The Court further agreed with the Second and Eleventh Circuits and the district court that, in the absence of evidence of fraud before the PTO or sham litigation, the court need not consider the validity of the patent in the antitrust analysis. The Court rejected the FTC and Solicitor General’s arguments that an evaluation of the validity of the patent is necessary in an antitrust analysis. The Court noted that patents hold a statutory presumption of validity. Thus, the Court held that the district court correctly concluded that there is no legal basis for restricting the right of a patentee to choose its preferred means of enforcement and no support for the notion that the Hatch-Waxman Act was intended to thwart settlements.
The Court next rejected the purchasers’ assertion that the district court erred in finding that other generic companies could still challenge the ’444 patent and their incentive to challenge the patent would grow with the chance that the patent would be held invalid, rendering any anticompetitive effects of the agreements short-lived. According to the purchasers, the incentives to initiate and vigorously challenge a patent under the Hatch-Waxman Act are significantly reduced because of the effort, time, and expense of filing a Paragraph IV ANDA. The Court noted that while the Hatch-Waxman Act creates certain burdens for generic manufacturers, it also provides significant benefits. Thus, the Court held that the district court reasonably concluded that the incentive to mount a challenge would increase with the chance that the ’444 patent would be held invalid. The Court also held that the district court did not err in not considering evidence showing that the agreements preserved Barr’s claim to the 180-day exclusivity period since that theory had already been addressed in the first district court opinion denying the purchasers’ motions for partial SJ.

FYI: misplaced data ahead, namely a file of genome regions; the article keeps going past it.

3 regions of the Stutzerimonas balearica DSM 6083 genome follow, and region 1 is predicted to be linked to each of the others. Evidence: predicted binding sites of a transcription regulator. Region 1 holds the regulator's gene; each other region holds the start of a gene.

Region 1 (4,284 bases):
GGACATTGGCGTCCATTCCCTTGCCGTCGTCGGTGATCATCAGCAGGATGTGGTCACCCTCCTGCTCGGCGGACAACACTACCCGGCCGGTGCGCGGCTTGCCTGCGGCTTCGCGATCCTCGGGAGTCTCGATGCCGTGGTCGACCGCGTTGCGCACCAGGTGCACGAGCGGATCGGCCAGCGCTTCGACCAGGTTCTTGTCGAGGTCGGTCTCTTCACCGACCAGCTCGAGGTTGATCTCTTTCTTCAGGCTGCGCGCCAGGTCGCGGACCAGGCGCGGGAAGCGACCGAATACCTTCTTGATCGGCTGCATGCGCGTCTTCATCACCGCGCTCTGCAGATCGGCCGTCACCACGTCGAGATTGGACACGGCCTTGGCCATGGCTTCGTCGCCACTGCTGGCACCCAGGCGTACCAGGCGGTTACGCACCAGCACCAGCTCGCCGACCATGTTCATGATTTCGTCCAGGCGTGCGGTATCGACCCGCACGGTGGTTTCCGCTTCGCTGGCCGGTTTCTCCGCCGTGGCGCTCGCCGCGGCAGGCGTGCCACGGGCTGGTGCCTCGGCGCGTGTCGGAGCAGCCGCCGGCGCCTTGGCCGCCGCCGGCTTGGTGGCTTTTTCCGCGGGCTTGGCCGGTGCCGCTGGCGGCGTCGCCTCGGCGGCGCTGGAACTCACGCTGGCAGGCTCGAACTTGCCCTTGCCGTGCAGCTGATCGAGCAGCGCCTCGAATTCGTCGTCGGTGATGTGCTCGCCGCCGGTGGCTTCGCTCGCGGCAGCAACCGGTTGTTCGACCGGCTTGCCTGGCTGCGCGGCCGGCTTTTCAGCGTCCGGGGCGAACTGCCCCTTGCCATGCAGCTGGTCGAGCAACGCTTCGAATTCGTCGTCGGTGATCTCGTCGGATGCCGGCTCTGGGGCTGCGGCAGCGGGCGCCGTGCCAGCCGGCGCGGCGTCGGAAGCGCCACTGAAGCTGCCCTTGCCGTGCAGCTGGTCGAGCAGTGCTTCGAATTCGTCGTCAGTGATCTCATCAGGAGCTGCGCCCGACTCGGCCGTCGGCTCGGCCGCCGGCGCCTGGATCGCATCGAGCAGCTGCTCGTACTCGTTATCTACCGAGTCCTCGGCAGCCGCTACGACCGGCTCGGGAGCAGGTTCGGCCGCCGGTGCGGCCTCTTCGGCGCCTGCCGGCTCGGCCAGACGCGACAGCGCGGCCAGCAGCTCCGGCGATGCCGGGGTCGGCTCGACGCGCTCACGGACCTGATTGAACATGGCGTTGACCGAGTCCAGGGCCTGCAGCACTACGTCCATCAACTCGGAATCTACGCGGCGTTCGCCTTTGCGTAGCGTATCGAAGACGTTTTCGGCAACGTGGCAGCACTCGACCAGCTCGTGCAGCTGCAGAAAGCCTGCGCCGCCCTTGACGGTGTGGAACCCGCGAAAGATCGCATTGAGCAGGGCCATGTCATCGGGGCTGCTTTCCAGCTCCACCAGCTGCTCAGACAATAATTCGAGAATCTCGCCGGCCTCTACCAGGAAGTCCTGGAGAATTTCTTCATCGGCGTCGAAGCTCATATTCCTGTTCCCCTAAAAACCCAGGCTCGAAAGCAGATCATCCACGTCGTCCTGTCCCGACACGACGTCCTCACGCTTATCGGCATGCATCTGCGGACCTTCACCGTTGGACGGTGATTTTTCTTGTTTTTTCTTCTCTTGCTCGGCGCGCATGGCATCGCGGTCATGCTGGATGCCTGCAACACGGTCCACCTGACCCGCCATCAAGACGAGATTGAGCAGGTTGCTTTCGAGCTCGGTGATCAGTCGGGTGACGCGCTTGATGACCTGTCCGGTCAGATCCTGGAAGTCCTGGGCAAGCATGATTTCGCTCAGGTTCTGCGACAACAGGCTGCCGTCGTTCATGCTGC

Finally, the Court affirmed the district court’s dismissal of the purchasers’ state antitrust claims. The purchasers argued that federal patent law does not preempt state law monopolization claims when the patent was procured by fraud. The Court noted that the record is not clear whether the district court considered case law cited by the purchasers concerning their preemption argument, but since the Court agreed with the district court’s determination that no fraud had occurred, it held that the district court’s dismissal of the state antitrust claims was not erroneous.